"It's twelve o'clock, and all is well!"
It's easy to imagine a medieval town crier walking down Wall Street every day, trumpeting out good news left and right to adoring crowds of investors and analysts. The trouble is, all is definitely not well. We haven't crashed nearly hard enough yet. A few brave observers keep telling you this, and you'd be much better of today if you had listened to them before the crash.
Well, the gloomy contrarians are still talking, and they're still smart. It's still not too late to start paying attention.
of financial pessimism
Let's round up the usual suspects:
- Over a year ago, Meredith Whitney of Oppenheimer told Citigroup
(NYSE:C)investors to brace for ugly writedowns, dilutive capital hunting, and dividend cuts. These things happened, leading to Citi's government bailout.
- Michael Lewis wrote his best-selling expose Liar's Poker to show how Wall Street's trading houses work from the inside. Then he waited -- in vain -- for two decades on that rotten system to collapse. Now the walls are finally caving in. I can't wait for his next book.
- Steve Eisman of FrontPoint Partners is one of Lewis' heroes, and for good reason: he called shenanigans on subprime bond packages way before it was fashionable. In July 2007, he was telling us all to throw old financial models "in the garbage can" because the fundamentals behind mortgage-backed bands were badly broken. He shorted Lehman Brothers and Merrill Lynch
(NYSE:MER)because he knew how knee-deep they were in worthless subprime bond trading, long before they became tiny appendages on more conservative banking giants like Barclays (NYSE:BCS)and Bank of America (NYSE:BAC).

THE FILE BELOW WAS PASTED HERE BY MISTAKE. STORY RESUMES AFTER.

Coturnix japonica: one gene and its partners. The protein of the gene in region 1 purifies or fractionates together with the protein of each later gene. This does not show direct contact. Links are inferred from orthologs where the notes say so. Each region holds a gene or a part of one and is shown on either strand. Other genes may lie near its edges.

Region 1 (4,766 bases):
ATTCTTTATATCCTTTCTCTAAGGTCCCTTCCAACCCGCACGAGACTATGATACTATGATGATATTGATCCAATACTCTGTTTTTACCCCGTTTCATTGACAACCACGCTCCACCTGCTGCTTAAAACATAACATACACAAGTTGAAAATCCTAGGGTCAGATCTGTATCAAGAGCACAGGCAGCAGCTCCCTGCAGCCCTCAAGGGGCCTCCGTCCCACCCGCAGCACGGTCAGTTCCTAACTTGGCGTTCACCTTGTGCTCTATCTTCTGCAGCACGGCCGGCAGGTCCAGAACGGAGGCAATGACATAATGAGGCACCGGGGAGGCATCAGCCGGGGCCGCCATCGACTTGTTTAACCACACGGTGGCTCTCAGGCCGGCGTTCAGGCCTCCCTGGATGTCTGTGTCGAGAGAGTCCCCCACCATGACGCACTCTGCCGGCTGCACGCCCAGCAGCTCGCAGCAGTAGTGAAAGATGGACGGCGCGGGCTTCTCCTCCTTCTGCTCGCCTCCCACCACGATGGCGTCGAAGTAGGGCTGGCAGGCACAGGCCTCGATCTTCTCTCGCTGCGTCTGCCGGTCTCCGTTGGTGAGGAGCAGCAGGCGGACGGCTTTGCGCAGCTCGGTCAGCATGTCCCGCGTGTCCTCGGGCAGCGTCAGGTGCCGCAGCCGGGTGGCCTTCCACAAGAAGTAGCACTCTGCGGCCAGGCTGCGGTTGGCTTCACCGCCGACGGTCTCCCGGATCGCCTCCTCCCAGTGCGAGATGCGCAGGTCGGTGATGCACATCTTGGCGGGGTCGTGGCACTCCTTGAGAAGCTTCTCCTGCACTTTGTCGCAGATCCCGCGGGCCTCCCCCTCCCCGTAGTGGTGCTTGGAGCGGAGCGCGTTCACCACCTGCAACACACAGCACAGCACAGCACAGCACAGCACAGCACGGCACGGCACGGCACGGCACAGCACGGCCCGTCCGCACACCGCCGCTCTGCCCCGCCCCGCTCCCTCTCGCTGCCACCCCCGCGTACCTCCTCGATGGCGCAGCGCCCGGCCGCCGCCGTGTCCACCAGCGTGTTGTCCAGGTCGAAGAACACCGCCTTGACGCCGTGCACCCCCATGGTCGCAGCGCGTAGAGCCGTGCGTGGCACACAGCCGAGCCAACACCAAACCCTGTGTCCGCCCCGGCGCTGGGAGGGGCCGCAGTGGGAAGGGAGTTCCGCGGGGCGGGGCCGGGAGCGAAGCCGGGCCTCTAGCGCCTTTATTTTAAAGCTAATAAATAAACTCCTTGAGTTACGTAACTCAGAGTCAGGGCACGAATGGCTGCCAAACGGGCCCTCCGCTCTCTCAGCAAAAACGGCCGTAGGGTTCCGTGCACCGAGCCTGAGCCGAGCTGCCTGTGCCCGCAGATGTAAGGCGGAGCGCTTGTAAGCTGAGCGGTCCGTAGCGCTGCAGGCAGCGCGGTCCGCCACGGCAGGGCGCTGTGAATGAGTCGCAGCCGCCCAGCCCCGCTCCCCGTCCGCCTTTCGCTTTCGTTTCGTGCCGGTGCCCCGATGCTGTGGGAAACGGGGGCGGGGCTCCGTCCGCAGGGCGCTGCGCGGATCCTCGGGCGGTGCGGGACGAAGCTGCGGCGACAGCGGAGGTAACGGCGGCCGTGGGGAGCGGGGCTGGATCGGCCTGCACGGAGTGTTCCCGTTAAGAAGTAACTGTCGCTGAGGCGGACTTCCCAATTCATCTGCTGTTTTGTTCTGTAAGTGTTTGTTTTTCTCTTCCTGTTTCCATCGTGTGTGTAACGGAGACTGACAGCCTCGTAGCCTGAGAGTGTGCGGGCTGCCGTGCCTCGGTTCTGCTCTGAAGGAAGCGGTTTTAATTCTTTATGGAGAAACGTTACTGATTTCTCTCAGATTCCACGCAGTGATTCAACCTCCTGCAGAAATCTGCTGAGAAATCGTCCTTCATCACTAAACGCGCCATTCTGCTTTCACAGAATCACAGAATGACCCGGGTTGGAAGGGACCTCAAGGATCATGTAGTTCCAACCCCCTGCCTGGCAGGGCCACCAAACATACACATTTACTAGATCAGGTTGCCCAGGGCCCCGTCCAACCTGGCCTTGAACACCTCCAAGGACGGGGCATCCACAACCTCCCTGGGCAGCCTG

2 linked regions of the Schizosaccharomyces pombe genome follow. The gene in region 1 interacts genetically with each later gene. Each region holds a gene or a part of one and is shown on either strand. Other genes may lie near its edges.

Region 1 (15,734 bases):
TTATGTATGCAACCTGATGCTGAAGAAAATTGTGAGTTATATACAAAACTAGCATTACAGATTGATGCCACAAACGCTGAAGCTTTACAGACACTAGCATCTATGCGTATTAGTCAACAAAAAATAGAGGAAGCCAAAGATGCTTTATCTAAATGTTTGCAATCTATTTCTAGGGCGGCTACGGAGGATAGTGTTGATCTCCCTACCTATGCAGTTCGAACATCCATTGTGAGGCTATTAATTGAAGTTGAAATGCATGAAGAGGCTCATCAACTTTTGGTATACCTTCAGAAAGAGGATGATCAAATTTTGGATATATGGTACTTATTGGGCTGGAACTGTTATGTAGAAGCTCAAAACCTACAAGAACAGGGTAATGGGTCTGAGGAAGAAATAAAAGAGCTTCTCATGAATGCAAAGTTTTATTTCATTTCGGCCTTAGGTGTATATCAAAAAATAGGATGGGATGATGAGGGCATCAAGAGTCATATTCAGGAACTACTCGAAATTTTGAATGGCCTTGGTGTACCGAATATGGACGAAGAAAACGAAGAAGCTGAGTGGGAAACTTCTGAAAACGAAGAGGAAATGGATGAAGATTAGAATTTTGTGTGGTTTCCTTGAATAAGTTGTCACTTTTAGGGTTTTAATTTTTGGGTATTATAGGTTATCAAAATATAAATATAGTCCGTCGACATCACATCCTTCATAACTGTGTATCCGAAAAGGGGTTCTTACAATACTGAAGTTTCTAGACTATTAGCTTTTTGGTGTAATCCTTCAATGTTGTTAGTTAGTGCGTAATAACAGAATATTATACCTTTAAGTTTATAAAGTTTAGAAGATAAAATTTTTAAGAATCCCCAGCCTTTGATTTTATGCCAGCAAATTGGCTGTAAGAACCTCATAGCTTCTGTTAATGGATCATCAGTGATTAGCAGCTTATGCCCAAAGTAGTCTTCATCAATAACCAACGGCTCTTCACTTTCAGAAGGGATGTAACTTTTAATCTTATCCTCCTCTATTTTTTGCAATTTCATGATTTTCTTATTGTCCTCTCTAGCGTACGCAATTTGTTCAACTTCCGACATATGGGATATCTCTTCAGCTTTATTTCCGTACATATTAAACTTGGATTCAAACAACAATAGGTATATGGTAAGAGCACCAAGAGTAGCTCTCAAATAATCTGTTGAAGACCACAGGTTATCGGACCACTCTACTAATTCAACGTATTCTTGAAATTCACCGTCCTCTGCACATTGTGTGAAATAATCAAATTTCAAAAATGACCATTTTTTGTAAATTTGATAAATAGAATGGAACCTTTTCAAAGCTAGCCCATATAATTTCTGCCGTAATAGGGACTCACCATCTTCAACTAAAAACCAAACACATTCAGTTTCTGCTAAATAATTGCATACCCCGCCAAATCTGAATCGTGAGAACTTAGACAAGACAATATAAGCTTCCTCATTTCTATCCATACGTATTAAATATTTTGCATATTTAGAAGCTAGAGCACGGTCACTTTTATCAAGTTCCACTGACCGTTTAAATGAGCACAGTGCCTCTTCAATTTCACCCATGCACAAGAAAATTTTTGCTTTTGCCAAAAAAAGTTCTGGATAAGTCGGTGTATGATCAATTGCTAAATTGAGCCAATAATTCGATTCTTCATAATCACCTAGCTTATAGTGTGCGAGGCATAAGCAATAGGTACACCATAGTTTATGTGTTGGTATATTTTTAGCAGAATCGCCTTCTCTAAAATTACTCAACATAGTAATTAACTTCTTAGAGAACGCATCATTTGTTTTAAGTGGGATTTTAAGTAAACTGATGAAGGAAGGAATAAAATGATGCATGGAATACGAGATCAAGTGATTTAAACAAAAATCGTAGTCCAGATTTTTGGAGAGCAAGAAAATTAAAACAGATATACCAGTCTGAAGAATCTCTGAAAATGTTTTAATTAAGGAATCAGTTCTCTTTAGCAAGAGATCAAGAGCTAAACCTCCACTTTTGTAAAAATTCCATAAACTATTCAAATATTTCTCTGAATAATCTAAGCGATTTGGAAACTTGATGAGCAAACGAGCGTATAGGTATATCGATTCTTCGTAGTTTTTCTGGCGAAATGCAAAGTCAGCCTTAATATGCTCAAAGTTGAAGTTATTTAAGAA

- Peter Schiff, president of Euro Pacific Capital, thinks that the capital markets have a long way left to fall, and stays on message even when fellow panelists on some Fox News or CNBC show laugh in his face. He's been doing this for ten years, through the dot-com bubble and the housing fiasco. Next up, he sees the value of the American dollar falling to perhaps a quarter of the current reading in the near future. Gold
(NYSE:GLD)and international stocks would seem to be good bets if he's right.
One Fool's humble contribution
I'll throw my own jingly cap in the ring. The summer of 2006, I spoke up on Novastar Financial's risky "focus on subprime mortgages" and how its juicy 17% dividend yield could come crashing down. I hope that a few Fools out there sold out before Novastar hit financial reality face first a few months later, losing its REIT status and eliminating dividends altogether. The stock itself is now worth less than 1% of the closing price that warm August afternoon.
But subprime risks were still a mystery to many readers back then. My inbox flooded with angry emails and even death threats. You don't get popular by pointing out weaknesses in a massive dividend payer, as many of my detractors had invested their entire nest eggs into that stock. 17% dividend payments on a nice, fat investment base lets that IRA account power your entire retirement forever, you know.
The Foolish takeaway
So I have a couple of things to say. For one, don't go blindly chasing the fattest dividends you can find. Allied Irish Banks
For another, keep an eye on the "fringe," the "weirdos," and other analysts with unpopular opinions. When the average talking head starts to laugh at some guy that seems to make sense to you, it's time to subscribe to his blog and scour YouTube for any of his videos. Our CAPS universe probably has more material on that dude already.
Those are the analysts who will make you rich and protect your existing wealth. Contrarians are true Fools who dare to tell the king when he's wrong -- even if nobody is listening.
Allied Irish Banks is a Motley Fool Global Gains selection and Bank of America is a Motley Fool Income Investor pick. The Fool owns shares of Allied Irish Banks. Try any of our Foolish newsletter services free for 30 days.
Fool contributor Anders Bylund owns none of the stocks discussed here, and he rarely toots his own horn. You can check out Anders' holdings or a concise bio if you like, and The Motley Fool is investors writing for investors.